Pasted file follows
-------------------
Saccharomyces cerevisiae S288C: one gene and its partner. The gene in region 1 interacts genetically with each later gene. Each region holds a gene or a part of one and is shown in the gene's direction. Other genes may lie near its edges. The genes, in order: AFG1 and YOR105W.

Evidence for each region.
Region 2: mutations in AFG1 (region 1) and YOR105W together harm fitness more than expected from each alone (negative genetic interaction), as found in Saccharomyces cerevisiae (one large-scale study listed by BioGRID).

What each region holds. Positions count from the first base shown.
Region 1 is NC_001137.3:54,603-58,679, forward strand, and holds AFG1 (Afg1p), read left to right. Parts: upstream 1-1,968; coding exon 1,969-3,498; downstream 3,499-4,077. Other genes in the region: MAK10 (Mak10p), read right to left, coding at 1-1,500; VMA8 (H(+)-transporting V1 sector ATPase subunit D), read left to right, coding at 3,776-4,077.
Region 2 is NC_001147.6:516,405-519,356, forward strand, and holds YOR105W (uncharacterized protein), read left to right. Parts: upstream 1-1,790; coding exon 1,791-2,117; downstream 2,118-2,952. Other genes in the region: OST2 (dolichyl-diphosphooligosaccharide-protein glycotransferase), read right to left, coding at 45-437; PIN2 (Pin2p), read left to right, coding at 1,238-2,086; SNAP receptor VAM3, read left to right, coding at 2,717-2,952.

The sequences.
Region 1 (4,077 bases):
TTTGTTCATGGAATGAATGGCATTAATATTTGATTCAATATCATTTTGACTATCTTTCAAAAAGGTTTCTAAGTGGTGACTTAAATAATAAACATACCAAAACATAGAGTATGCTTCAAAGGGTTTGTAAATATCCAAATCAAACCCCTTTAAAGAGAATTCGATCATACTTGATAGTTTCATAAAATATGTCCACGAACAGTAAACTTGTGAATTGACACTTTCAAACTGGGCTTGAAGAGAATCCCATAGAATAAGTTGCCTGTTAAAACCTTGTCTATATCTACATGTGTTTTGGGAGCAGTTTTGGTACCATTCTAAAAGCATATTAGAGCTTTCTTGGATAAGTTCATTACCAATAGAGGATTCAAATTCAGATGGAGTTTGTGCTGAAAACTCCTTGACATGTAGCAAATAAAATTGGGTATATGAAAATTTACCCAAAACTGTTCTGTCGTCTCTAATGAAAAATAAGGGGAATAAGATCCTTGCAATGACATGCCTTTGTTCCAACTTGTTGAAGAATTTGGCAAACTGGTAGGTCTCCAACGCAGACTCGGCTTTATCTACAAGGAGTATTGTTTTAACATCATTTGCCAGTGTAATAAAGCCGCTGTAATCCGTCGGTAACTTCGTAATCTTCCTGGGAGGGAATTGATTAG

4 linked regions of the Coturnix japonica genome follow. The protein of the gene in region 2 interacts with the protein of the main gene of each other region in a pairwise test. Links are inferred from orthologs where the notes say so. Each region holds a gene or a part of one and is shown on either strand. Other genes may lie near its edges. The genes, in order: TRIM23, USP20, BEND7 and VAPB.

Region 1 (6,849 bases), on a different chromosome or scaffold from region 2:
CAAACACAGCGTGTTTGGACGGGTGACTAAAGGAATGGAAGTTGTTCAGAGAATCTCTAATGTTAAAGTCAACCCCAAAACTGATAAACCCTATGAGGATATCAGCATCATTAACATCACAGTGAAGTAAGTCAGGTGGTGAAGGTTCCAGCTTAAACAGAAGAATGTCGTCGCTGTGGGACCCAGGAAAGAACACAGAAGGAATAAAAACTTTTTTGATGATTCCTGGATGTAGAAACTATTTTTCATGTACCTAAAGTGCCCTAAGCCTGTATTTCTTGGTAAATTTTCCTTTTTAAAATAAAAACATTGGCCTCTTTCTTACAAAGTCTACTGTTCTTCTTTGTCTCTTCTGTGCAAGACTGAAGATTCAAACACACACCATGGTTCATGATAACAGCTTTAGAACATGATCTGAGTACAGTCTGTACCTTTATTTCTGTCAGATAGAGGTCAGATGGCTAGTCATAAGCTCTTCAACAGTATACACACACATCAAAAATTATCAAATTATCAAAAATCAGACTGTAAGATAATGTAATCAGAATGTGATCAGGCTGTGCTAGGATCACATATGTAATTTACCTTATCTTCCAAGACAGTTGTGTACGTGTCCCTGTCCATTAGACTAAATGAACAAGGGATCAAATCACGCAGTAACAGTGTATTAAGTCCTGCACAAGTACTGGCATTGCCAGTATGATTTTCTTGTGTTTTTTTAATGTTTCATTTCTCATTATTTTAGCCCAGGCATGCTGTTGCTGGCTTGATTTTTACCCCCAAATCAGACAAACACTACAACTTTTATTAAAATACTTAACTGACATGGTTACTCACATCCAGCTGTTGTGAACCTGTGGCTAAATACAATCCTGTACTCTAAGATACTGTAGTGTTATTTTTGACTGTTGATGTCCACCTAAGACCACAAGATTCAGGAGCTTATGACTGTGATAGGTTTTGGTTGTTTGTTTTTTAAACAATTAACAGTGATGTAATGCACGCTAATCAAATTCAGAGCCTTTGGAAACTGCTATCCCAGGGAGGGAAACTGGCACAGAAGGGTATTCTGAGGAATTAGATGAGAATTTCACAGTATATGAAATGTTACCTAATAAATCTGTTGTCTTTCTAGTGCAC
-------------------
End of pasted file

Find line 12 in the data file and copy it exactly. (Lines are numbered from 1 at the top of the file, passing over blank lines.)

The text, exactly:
CAAACACAGCGTGTTTGGACGGGTGACTAAAGGAATGGAAGTTGTTCAGAGAATCTCTAATGTTAAAGTCAACCCCAAAACTGATAAACCCTATGAGGATATCAGCATCATTAACATCACAGTGAAGTAAGTCAGGTGGTGAAGGTTCCAGCTTAAACAGAAGAATGTCGTCGCTGTGGGACCCAGGAAAGAACACAGAAGGAATAAAAACTTTTTTGATGATTCCTGGATGTAGAAACTATTTTTCATGTACCTAAAGTGCCCTAAGCCTGTATTTCTTGGTAAATTTTCCTTTTTAAAATAAAAACATTGGCCTCTTTCTTACAAAGTCTACTGTTCTTCTTTGTCTCTTCTGTGCAAGACTGAAGATTCAAACACACACCATGGTTCATGATAACAGCTTTAGAACATGATCTGAGTACAGTCTGTACCTTTATTTCTGTCAGATAGAGGTCAGATGGCTAGTCATAAGCTCTTCAACAGTATACACACACATCAAAAATTATCAAATTATCAAAAATCAGACTGTAAGATAATGTAATCAGAATGTGATCAGGCTGTGCTAGGATCACATATGTAATTTACCTTATCTTCCAAGACAGTTGTGTACGTGTCCCTGTCCATTAGACTAAATGAACAAGGGATCAAATCACGCAGTAACAGTGTATTAAGTCCTGCACAAGTACTGGCATTGCCAGTATGATTTTCTTGTGTTTTTTTAATGTTTCATTTCTCATTATTTTAGCCCAGGCATGCTGTTGCTGGCTTGATTTTTACCCCCAAATCAGACAAACACTACAACTTTTATTAAAATACTTAACTGACATGGTTACTCACATCCAGCTGTTGTGAACCTGTGGCTAAATACAATCCTGTACTCTAAGATACTGTAGTGTTATTTTTGACTGTTGATGTCCACCTAAGACCACAAGATTCAGGAGCTTATGACTGTGATAGGTTTTGGTTGTTTGTTTTTTAAACAATTAACAGTGATGTAATGCACGCTAATCAAATTCAGAGCCTTTGGAAACTGCTATCCCAGGGAGGGAAACTGGCACAGAAGGGTATTCTGAGGAATTAGATGAGAATTTCACAGTATATGAAATGTTACCTAATAAATCTGTTGTCTTTCTAGTGCAC